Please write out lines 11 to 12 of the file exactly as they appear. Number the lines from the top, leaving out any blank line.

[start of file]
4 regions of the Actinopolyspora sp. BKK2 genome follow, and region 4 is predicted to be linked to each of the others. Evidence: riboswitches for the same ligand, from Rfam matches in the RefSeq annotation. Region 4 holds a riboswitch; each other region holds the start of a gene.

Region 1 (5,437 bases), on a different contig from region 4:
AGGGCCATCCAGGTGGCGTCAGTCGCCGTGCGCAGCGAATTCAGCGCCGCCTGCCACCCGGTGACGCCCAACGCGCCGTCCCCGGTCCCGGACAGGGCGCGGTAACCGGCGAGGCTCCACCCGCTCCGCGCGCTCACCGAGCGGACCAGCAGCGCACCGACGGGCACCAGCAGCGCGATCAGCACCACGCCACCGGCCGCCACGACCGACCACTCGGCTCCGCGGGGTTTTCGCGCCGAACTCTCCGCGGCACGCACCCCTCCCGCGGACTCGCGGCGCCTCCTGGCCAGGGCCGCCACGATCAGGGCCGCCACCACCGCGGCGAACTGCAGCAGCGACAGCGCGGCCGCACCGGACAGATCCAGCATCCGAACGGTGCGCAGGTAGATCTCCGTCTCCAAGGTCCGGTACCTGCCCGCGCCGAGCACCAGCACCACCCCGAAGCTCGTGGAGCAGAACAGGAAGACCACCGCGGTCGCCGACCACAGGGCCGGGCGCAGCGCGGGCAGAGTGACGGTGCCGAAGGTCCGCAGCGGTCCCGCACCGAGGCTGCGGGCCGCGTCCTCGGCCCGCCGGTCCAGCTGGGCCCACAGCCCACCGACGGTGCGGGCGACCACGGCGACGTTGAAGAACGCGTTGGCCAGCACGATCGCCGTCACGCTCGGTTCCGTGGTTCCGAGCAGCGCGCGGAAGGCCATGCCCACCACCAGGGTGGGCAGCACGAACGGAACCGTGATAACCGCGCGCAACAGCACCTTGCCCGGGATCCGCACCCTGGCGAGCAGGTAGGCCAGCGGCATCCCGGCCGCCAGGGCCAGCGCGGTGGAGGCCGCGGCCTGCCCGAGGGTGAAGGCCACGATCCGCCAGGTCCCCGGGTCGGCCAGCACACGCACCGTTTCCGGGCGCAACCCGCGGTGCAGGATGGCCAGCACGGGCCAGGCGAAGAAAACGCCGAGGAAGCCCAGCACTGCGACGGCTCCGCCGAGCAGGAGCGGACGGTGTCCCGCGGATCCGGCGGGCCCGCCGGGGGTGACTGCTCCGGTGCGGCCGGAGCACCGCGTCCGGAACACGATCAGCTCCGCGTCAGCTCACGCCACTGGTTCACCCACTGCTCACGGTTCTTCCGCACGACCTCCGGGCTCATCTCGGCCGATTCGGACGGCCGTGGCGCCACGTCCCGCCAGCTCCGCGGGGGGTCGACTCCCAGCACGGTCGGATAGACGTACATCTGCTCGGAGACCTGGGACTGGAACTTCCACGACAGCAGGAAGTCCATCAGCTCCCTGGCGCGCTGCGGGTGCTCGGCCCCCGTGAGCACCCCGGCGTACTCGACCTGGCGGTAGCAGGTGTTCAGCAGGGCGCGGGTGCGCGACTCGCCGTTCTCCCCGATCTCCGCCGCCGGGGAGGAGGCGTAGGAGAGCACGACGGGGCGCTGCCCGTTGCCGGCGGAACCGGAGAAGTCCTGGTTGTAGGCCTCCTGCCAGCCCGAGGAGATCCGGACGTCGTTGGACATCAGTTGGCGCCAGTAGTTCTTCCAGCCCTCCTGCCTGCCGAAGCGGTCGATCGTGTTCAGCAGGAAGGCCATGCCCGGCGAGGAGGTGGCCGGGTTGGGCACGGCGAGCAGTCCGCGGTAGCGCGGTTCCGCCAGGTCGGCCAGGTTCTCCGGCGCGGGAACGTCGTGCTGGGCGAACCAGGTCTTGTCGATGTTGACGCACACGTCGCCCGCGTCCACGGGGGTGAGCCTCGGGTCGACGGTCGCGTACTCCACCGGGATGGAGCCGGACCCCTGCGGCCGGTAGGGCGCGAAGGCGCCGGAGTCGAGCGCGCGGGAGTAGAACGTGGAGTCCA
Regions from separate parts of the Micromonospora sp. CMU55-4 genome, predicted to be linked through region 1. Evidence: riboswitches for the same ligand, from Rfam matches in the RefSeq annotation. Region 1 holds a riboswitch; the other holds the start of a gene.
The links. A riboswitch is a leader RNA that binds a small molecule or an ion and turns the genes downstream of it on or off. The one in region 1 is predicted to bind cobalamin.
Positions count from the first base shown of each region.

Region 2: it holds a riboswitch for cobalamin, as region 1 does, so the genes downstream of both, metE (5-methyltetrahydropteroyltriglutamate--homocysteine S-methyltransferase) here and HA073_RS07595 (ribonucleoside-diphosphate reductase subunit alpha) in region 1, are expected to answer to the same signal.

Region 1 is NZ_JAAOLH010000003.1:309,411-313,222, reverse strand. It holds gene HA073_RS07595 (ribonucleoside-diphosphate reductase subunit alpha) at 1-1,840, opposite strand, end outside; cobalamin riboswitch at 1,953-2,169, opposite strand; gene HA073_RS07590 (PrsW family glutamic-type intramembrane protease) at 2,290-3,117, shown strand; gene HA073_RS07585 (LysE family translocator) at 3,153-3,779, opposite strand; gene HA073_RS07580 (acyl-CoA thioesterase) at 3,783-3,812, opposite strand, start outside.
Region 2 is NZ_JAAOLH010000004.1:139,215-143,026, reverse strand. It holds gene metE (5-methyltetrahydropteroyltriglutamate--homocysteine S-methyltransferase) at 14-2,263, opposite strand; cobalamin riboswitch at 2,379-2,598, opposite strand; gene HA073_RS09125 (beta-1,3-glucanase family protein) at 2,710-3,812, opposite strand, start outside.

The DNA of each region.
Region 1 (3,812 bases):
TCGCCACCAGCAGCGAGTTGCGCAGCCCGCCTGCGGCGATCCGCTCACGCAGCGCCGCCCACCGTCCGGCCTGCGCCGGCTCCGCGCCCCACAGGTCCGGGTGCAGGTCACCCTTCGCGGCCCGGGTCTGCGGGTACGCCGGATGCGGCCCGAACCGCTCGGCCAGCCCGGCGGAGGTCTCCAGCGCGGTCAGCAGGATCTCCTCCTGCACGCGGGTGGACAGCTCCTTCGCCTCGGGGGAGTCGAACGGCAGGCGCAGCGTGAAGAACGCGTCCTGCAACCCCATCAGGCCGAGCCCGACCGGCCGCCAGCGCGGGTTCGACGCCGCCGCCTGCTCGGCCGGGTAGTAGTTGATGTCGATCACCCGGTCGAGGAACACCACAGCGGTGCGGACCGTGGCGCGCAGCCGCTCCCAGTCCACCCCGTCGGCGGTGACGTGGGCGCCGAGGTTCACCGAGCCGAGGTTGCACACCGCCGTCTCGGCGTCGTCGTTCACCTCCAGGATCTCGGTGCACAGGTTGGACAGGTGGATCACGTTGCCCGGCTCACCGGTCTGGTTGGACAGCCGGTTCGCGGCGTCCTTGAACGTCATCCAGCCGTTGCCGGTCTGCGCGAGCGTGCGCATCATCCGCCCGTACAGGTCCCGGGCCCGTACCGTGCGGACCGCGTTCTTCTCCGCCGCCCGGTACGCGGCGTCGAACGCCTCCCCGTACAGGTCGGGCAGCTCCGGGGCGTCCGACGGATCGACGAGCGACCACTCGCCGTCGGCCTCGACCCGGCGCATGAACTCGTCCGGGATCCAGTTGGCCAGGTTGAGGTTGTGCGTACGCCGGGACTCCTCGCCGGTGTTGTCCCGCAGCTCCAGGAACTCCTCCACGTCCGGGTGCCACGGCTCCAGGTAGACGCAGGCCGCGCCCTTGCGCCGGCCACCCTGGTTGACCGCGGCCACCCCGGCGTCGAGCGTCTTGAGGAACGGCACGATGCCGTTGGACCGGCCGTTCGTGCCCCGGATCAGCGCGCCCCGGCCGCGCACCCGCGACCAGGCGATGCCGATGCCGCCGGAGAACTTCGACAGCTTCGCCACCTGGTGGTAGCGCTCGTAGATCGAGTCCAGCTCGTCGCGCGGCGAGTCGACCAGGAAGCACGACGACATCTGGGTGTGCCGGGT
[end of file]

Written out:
Region 1 (3,812 bases):
TCGCCACCAGCAGCGAGTTGCGCAGCCCGCCTGCGGCGATCCGCTCACGCAGCGCCGCCCACCGTCCGGCCTGCGCCGGCTCCGCGCCCCACAGGTCCGGGTGCAGGTCACCCTTCGCGGCCCGGGTCTGCGGGTACGCCGGATGCGGCCCGAACCGCTCGGCCAGCCCGGCGGAGGTCTCCAGCGCGGTCAGCAGGATCTCCTCCTGCACGCGGGTGGACAGCTCCTTCGCCTCGGGGGAGTCGAACGGCAGGCGCAGCGTGAAGAACGCGTCCTGCAACCCCATCAGGCCGAGCCCGACCGGCCGCCAGCGCGGGTTCGACGCCGCCGCCTGCTCGGCCGGGTAGTAGTTGATGTCGATCACCCGGTCGAGGAACACCACAGCGGTGCGGACCGTGGCGCGCAGCCGCTCCCAGTCCACCCCGTCGGCGGTGACGTGGGCGCCGAGGTTCACCGAGCCGAGGTTGCACACCGCCGTCTCGGCGTCGTCGTTCACCTCCAGGATCTCGGTGCACAGGTTGGACAGGTGGATCACGTTGCCCGGCTCACCGGTCTGGTTGGACAGCCGGTTCGCGGCGTCCTTGAACGTCATCCAGCCGTTGCCGGTCTGCGCGAGCGTGCGCATCATCCGCCCGTACAGGTCCCGGGCCCGTACCGTGCGGACCGCGTTCTTCTCCGCCGCCCGGTACGCGGCGTCGAACGCCTCCCCGTACAGGTCGGGCAGCTCCGGGGCGTCCGACGGATCGACGAGCGACCACTCGCCGTCGGCCTCGACCCGGCGCATGAACTCGTCCGGGATCCAGTTGGCCAGGTTGAGGTTGTGCGTACGCCGGGACTCCTCGCCGGTGTTGTCCCGCAGCTCCAGGAACTCCTCCACGTCCGGGTGCCACGGCTCCAGGTAGACGCAGGCCGCGCCCTTGCGCCGGCCACCCTGGTTGACCGCGGCCACCCCGGCGTCGAGCGTCTTGAGGAACGGCACGATGCCGTTGGACCGGCCGTTCGTGCCCCGGATCAGCGCGCCCCGGCCGCGCACCCGCGACCAGGCGATGCCGATGCCGCCGGAGAACTTCGACAGCTTCGCCACCTGGTGGTAGCGCTCGTAGATCGAGTCCAGCTCGTCGCGCGGCGAGTCGACCAGGAAGCACGACGACATCTGGGTGTGCCGGGT